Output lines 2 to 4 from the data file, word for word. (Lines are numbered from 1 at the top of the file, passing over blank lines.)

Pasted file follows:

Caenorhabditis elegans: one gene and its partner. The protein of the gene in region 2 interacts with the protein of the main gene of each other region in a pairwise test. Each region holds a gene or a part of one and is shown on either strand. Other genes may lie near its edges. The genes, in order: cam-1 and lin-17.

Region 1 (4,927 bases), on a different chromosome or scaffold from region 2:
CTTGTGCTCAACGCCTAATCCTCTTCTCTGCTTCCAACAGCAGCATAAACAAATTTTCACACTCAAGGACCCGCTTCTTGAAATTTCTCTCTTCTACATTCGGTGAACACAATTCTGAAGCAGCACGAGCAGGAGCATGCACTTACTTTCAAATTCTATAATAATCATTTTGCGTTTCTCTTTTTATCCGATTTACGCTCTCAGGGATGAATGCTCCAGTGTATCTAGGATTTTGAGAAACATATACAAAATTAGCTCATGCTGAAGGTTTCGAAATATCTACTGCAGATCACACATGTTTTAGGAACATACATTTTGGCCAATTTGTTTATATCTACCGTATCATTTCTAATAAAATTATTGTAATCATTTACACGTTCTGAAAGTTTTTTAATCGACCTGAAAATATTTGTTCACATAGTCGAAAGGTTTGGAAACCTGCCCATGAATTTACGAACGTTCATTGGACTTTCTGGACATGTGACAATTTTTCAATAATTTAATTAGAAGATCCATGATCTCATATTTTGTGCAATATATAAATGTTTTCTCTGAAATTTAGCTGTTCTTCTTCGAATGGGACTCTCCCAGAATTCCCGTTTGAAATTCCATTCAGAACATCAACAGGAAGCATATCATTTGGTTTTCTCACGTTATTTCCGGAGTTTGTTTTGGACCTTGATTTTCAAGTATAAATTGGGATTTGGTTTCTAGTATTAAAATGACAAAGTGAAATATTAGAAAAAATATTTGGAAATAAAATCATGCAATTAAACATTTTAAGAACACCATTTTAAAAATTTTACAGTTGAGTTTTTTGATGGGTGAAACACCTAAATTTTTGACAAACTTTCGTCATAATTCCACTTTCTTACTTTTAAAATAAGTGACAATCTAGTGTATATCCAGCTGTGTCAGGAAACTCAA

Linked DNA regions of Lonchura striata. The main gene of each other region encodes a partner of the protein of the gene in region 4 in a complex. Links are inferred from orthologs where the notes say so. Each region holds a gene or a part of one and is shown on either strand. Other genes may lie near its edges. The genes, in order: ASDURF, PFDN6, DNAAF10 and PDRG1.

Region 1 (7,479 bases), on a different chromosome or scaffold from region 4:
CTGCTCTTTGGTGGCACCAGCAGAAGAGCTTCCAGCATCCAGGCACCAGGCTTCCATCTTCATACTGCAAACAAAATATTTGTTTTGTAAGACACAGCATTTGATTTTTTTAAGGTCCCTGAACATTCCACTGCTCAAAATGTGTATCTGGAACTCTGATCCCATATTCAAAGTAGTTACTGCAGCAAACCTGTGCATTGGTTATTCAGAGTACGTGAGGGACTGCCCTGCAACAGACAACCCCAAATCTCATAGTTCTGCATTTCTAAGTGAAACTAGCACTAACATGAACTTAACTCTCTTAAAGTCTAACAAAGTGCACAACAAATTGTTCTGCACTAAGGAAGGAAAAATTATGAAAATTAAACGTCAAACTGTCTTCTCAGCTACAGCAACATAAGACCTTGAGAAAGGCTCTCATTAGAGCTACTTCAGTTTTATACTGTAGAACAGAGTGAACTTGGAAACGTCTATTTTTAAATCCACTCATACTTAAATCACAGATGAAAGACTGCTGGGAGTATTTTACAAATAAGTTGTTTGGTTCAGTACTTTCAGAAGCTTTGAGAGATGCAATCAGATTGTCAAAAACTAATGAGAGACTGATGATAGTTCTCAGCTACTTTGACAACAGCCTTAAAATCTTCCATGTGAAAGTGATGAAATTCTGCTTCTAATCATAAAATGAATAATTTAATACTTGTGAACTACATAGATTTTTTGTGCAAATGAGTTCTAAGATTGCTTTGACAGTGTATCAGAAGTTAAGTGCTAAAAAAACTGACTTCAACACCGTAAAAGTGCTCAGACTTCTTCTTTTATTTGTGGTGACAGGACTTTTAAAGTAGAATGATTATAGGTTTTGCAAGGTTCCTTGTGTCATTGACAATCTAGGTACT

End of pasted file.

Region 1 (4,927 bases), on a different chromosome or scaffold from region 2:
CTTGTGCTCAACGCCTAATCCTCTTCTCTGCTTCCAACAGCAGCATAAACAAATTTTCACACTCAAGGACCCGCTTCTTGAAATTTCTCTCTTCTACATTCGGTGAACACAATTCTGAAGCAGCACGAGCAGGAGCATGCACTTACTTTCAAATTCTATAATAATCATTTTGCGTTTCTCTTTTTATCCGATTTACGCTCTCAGGGATGAATGCTCCAGTGTATCTAGGATTTTGAGAAACATATACAAAATTAGCTCATGCTGAAGGTTTCGAAATATCTACTGCAGATCACACATGTTTTAGGAACATACATTTTGGCCAATTTGTTTATATCTACCGTATCATTTCTAATAAAATTATTGTAATCATTTACACGTTCTGAAAGTTTTTTAATCGACCTGAAAATATTTGTTCACATAGTCGAAAGGTTTGGAAACCTGCCCATGAATTTACGAACGTTCATTGGACTTTCTGGACATGTGACAATTTTTCAATAATTTAATTAGAAGATCCATGATCTCATATTTTGTGCAATATATAAATGTTTTCTCTGAAATTTAGCTGTTCTTCTTCGAATGGGACTCTCCCAGAATTCCCGTTTGAAATTCCATTCAGAACATCAACAGGAAGCATATCATTTGGTTTTCTCACGTTATTTCCGGAGTTTGTTTTGGACCTTGATTTTCAAGTATAAATTGGGATTTGGTTTCTAGTATTAAAATGACAAAGTGAAATATTAGAAAAAATATTTGGAAATAAAATCATGCAATTAAACATTTTAAGAACACCATTTTAAAAATTTTACAGTTGAGTTTTTTGATGGGTGAAACACCTAAATTTTTGACAAACTTTCGTCATAATTCCACTTTCTTACTTTTAAAATAAGTGACAATCTAGTGTATATCCAGCTGTGTCAGGAAACTCAA

Linked DNA regions of Lonchura striata. The main gene of each other region encodes a partner of the protein of the gene in region 4 in a complex. Links are inferred from orthologs where the notes say so. Each region holds a gene or a part of one and is shown on either strand. Other genes may lie near its edges. The genes, in order: ASDURF, PFDN6, DNAAF10 and PDRG1.